Movie Review


Look Up! Look Down! Look Out! Here Comes The Biggest Bond Of All!
Thunderball Movie Poster

US Release Date: 12-21-1965

Directed by: Terence Young


  • Sean Connery
  • James Bond
  • Claudine Auger
  • Domino Derval
  • Adolfo Celi
  • Emilio Largo
  • Luciana Paluzzi
  • Fiona Volpe
  • Rik Van Nutter
  • Felix Leiter
  • Guy Doleman
  • Count Lippe
  • Molly Peters
  • Patricia Fearing
  • Martine Beswick
  • Paula Caplan
  • Bernard Lee
  • M
  • Desmond Llewelyn
  • Q
  • Lois Maxwell
  • Miss Moneypenny
Average Stars:
Reviewed on: January 2nd, 2009
Sean Connery as James Bond, 007 in Thunderball.

Sean Connery as James Bond, 007 in Thunderball.

Thunderball, the fourth film in the Bond series, is best remembered as the one with all the underwater scenes. It also contains what has now become the most cliched of all the Bond plots. S.P.E.C.T.R.E. captures two atomic bombs and holds the world for ransom. Not for one million dollars as Dr. Evil would ask for, but for 100 million pounds. The cliché that this is the plot for all spy movies is helped by the fact that this movie was remade as the later Bond film; Never Say Never Again. Thunderball is also the last of what I would call the classic Bond movies. Future Bond films would be guilty of greater and greater excess and outlandish plots, but the first four movies, while highly improbable, are all at least plausible.

The trail Bond follows in pursuit of the stolen bombs leads him to the Bahamas where he and the villains go scuba diving in many scenes. These underwater scenes were a bit of a novelty at the time and they won a few awards. Now though, they tend to slow the movie down. The filmmakers were obviously besotted by their new underwater camera toys and each scene where they're used goes on too long. There's also a pointless subplot at the beginning of the movie involving a pilot being replaced by someone who has had plastic surgery to make them look exactly like the pilot. This impostor is the one responsible for piloting a stolen plane containing the atomic bombs into S.P.E.C.T.R.E.'s hands. Why not just have the original pilot be the one who steals the plane (as it is in the book)? I mention this because like a lot of Bond films, this one runs on for too long. Bond films shouldn't be epics. They work best as fast-paced action films with a dash of sex and charm thrown into the mix.

What everyone wants to see in these movies is James Bond in action; either seducing beautiful women or outwitting the bad guys. When Bond is on-screen this movie excels. Connery is still on form here and he's as suave and as deadly as ever. One of my favorite moments in this movie is when Bond returns to his hotel room and discovers this movie's bad Bond girl, Fiona, naked in his bathtub. "Get me something to wear," she says. Bond promptly hands her just a pair of shoes, with a devilish twinkle in his eyes. He has a few other great moments and throwaway one-liners as well. "I think he got the point," he says after shooting a villain with a spear-gun. When Fiona says, "Some men don't like to be driven," he replies, "No, some men don't like being taken for a ride."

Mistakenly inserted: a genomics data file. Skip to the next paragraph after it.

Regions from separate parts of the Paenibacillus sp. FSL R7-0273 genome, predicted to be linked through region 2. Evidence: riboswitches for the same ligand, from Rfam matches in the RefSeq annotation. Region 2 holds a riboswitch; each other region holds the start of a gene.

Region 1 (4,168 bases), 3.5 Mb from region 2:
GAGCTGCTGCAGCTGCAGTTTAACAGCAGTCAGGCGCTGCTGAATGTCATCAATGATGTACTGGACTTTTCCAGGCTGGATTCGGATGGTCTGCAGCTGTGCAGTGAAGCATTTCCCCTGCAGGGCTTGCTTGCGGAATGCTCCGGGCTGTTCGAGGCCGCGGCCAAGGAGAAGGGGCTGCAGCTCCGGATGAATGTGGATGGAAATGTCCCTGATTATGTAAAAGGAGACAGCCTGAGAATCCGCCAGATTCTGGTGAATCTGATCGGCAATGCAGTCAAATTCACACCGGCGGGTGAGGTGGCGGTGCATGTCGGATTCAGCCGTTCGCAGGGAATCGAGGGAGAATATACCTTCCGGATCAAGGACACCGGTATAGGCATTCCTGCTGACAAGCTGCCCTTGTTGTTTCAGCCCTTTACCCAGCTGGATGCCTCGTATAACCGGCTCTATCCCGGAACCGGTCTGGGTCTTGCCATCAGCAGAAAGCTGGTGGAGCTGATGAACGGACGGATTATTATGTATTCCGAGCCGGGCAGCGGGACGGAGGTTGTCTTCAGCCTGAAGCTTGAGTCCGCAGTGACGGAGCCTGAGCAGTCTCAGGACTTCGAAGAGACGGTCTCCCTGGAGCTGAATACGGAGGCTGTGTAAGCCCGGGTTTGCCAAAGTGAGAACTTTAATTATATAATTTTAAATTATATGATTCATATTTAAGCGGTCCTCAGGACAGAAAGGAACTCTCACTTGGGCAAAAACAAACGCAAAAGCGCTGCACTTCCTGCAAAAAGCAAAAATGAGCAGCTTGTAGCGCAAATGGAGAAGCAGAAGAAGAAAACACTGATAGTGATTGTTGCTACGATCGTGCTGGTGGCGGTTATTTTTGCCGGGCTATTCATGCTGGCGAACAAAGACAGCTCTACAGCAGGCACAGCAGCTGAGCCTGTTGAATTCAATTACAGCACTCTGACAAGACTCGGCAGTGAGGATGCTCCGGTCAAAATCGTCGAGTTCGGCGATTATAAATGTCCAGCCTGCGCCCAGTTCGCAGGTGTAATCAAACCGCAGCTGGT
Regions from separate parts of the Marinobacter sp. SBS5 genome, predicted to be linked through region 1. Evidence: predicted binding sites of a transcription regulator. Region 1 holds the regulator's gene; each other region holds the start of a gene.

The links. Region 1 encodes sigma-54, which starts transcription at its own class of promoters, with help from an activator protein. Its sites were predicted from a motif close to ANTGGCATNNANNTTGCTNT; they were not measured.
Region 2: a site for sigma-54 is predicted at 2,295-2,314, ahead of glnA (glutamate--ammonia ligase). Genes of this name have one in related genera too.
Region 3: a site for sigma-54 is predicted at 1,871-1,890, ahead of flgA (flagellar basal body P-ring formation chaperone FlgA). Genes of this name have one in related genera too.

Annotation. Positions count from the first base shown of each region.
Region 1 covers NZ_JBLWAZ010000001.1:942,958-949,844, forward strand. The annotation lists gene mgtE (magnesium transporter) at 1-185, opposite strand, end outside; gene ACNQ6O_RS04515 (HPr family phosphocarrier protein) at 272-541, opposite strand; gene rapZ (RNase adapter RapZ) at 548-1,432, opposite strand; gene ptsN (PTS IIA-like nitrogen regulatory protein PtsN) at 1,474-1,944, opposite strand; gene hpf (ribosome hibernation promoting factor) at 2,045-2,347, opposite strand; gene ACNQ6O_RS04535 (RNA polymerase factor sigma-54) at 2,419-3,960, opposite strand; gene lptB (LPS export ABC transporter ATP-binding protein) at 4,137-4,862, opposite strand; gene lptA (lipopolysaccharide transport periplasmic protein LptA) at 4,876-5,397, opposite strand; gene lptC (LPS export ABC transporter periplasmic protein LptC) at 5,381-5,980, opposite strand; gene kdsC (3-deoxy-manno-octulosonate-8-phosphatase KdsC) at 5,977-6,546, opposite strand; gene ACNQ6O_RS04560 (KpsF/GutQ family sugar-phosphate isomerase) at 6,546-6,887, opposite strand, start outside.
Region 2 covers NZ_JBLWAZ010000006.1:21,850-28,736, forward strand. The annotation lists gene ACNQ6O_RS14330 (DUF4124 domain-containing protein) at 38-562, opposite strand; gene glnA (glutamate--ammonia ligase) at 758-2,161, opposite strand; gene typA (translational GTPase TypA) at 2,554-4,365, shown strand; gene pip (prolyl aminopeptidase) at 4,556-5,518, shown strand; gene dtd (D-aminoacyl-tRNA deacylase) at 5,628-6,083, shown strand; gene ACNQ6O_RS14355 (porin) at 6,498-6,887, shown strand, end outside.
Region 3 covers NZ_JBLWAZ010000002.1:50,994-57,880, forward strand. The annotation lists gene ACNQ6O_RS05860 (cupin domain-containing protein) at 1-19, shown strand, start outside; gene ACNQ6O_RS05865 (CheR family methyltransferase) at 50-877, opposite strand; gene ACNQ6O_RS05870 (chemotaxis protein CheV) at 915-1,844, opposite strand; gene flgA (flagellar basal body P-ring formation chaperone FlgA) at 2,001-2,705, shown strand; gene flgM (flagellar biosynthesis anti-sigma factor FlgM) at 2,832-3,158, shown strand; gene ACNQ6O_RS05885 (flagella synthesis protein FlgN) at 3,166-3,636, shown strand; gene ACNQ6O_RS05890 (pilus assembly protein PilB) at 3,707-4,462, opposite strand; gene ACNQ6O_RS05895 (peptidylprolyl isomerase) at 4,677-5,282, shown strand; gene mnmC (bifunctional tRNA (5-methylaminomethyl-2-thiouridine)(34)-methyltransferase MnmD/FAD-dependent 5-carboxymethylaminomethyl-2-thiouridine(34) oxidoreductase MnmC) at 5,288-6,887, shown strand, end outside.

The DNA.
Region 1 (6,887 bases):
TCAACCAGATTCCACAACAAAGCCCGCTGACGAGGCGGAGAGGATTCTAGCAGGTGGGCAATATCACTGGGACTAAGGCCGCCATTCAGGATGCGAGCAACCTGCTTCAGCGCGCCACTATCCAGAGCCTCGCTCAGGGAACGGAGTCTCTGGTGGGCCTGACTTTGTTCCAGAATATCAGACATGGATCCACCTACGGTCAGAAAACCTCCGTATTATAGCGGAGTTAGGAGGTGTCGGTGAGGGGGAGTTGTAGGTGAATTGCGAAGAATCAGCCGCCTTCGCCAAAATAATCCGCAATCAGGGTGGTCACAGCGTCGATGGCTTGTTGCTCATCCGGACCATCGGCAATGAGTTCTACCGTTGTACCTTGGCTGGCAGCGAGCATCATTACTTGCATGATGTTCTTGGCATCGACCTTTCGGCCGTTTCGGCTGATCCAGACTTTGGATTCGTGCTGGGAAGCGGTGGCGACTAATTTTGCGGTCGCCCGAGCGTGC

Both of the Bond girls, the good, Domino, and the bad, Fiona, are attractive, but Fiona is the more interesting. She also has one of the most magnificent pair of breasts of any Bond girl. While her part is upstaged by Barbara Carrera's Fatima Blush, which is essentially the same part in the remake, Never Say Never Again, she's still quite good and the first of the truly bad Bond girls. Pussy Galore in Goldfinger, while working for the villain, is really only doing it for the money and changes sides at the first opportunity. A change of sides that Fiona mocks in this movie when she laughs at Bond and tells him that just because she's made love to him doesn't mean she's joining the good guys.

One thing that the Bond movies have never gotten right, even these early classics, is the character of Felix Leiter. He appears in 3 of these first 4 Bond films and each time he's played by a different actor and each time he's underused. In this movie particularly he is nothing more than Bond's manservant. He chauffeurs Bond around and generally just follows his lead and his orders. In all the years the Bond movies have been around they've never gotten this character right. He's supposed to be, according to the Ian Fleming books, younger than Bond, a jazz lover, blond, humorous and Texan.

With a few edits Thunderball could have been one of the best Bond films, but as it is, it's still one of the better ones. It's the weakest of the initial four Bond films, but still much better than what was to come later in the series.

Reviewed on: January 2nd, 2009
Luciana Paluzzi and her memorable mammaries.